Event Synopsis...Two separate storm systems impacted the Region from Tuesday, February 11th through Thursday, February 13th. The first system came through the region early in the day on the 11th, and brought snow and sleet to much of the Northern Midlands and the Pee Dee Regions. The second, and more severe system, impacted the entire Southeast.
At the surface, Arctic air was beginning to filter into the forecast area from the north during Tuesday. Meanwhile, a fast moving upper level system moved across the area early Tuesday morning into the afternoon. With this system, the cold air at the surface had only begun moving in just South of the North/South Carolina borders. This brought some snowfall to many counties across the Northern part of the forecast area, while the remainder of the area stayed only a cold rain. After this system, there was a lull before the more significant system moved into the region.
By Tuesday night, the cold, Arctic air continued to sink Southward, and would soon cover the entire state of South Carolina, and all of Eastern Georgia. Aloft, a very strong upper level system was digging towards the Southeast. This approaching low began to lift warm and moisture rich air over top of the Arctic surface air.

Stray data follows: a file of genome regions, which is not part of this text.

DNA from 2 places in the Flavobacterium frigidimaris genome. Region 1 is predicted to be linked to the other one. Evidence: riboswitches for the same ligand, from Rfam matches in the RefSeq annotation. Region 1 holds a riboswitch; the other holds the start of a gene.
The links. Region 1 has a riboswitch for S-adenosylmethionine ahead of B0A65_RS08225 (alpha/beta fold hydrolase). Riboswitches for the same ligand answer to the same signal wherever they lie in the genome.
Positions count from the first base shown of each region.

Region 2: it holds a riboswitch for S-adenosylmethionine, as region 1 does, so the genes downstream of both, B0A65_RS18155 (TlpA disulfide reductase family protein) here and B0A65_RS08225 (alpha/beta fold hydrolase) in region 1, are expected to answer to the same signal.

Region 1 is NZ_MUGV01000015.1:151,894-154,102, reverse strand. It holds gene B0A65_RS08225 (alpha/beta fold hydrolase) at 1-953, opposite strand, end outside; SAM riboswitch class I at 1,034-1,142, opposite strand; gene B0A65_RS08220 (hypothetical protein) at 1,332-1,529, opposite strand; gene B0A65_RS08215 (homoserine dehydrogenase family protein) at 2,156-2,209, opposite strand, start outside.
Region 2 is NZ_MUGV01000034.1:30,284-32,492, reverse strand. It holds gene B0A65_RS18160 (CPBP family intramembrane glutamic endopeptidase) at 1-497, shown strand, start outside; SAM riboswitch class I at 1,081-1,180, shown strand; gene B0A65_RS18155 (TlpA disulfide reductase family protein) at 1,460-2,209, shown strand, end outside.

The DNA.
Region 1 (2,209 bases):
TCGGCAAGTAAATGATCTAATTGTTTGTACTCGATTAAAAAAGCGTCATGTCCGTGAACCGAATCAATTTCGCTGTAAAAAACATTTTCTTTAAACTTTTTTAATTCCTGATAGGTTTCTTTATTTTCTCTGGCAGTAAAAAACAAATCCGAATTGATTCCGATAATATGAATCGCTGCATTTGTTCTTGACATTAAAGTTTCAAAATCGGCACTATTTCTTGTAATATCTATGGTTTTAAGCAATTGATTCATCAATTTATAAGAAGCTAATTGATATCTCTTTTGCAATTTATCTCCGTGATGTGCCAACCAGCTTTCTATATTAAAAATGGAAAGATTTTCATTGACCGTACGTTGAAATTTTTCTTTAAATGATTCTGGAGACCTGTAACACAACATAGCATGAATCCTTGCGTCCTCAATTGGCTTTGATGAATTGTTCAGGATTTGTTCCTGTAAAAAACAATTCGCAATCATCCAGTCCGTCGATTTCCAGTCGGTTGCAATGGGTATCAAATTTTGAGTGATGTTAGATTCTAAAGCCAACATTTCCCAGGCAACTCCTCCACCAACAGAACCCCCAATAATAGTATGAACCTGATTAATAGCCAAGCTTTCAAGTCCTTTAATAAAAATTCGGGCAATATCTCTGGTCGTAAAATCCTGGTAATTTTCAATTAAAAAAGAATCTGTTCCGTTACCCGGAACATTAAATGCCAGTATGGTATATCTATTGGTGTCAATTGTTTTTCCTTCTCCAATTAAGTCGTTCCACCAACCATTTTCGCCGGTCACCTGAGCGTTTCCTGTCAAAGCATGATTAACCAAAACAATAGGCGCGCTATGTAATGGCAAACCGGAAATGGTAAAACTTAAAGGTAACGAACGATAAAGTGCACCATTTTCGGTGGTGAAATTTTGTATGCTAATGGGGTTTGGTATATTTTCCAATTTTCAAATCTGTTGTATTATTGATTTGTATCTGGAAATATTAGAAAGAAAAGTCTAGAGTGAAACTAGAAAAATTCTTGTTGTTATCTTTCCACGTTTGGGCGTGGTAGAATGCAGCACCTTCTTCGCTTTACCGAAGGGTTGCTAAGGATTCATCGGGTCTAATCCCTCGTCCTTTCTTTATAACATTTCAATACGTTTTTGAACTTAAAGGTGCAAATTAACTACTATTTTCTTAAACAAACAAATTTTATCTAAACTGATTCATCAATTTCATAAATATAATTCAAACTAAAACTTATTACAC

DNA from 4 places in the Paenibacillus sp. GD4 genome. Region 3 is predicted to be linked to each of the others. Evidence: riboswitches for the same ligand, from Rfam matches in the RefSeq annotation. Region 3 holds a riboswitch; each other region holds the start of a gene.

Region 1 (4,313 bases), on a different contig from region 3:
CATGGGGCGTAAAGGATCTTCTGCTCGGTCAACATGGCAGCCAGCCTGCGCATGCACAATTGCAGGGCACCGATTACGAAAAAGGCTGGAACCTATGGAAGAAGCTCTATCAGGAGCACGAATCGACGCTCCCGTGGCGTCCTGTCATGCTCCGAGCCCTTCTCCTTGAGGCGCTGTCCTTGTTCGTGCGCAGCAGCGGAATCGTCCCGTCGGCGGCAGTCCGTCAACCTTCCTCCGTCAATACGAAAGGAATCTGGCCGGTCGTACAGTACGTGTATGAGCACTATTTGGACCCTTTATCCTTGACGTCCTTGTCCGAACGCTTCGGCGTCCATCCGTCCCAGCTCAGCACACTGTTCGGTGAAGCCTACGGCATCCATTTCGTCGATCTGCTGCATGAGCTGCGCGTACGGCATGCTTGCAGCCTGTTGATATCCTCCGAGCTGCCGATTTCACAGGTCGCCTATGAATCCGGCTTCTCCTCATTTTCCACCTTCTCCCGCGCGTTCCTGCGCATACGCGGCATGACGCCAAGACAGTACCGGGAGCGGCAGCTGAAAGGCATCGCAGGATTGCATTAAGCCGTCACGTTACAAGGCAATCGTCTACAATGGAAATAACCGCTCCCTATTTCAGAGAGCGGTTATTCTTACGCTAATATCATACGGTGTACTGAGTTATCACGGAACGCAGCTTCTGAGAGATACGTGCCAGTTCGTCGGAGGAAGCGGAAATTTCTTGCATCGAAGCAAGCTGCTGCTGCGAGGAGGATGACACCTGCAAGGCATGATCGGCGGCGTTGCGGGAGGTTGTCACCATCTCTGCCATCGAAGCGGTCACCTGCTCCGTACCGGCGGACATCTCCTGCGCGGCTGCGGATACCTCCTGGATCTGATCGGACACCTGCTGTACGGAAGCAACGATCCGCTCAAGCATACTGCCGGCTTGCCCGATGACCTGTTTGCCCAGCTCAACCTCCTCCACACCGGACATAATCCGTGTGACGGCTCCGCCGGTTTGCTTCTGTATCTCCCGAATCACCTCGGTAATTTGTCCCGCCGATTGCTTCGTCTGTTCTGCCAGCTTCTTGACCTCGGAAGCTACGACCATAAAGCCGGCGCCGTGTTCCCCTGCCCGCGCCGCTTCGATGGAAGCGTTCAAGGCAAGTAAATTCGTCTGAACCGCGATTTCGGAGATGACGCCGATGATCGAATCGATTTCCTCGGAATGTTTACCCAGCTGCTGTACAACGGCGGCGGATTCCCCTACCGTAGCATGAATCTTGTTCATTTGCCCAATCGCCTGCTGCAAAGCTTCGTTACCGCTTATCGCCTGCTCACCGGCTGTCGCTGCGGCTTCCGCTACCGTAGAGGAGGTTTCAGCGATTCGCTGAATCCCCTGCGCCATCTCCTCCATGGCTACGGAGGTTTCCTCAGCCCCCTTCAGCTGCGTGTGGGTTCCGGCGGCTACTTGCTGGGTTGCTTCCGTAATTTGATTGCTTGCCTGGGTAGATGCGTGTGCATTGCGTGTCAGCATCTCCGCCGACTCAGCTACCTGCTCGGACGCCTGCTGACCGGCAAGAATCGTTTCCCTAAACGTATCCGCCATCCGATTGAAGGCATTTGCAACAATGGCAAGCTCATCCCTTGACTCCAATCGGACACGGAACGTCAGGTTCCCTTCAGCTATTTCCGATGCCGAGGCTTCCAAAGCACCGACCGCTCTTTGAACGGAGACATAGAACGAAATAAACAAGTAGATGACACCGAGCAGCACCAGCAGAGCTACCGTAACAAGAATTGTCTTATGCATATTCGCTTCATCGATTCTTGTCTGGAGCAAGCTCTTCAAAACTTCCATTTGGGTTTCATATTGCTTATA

Areas across the Northern portions of SC were cold enough both at the surface and aloft to cause this moisture to fall as snow, with significant snow amounts reported. Across the Central portions of the SC, there was a transition zone in which there was just enough warm air aloft to melt some of the snow, but also enough cold air near the surface to completely refreeze the melted snow into ice pellets. Many areas reported a few inches of ice pellets, with minimal amounts of freezing rain mixed in. The most significant impact was felt across the Central Savannah River Area of Eastern Georgia, and across the Southern and Eastern Midlands of South Carolina. In those areas, there was a deep layer of warm air aloft, with a shallow layer of sub-freezing surface temperatures. The warm layer was deep enough to completely melt any falling snow, while the shallow cold layer was not deep enough to change it into ice pellets. This meant that all of the rain that fell across this region fell as Freezing Rain, with many areas receiving between one half of an inch to as much as an inch of ice on every surface. Significant tree and powerline damage occurred across this region.
As the storm was exiting on Thursday, February 13th, it brought one more dusting of snow to the Region before it moved further up the East Coast.
Please see our Storm Reports Summary for additional information.
This page will continue to be updated in the next several days with additional information and images.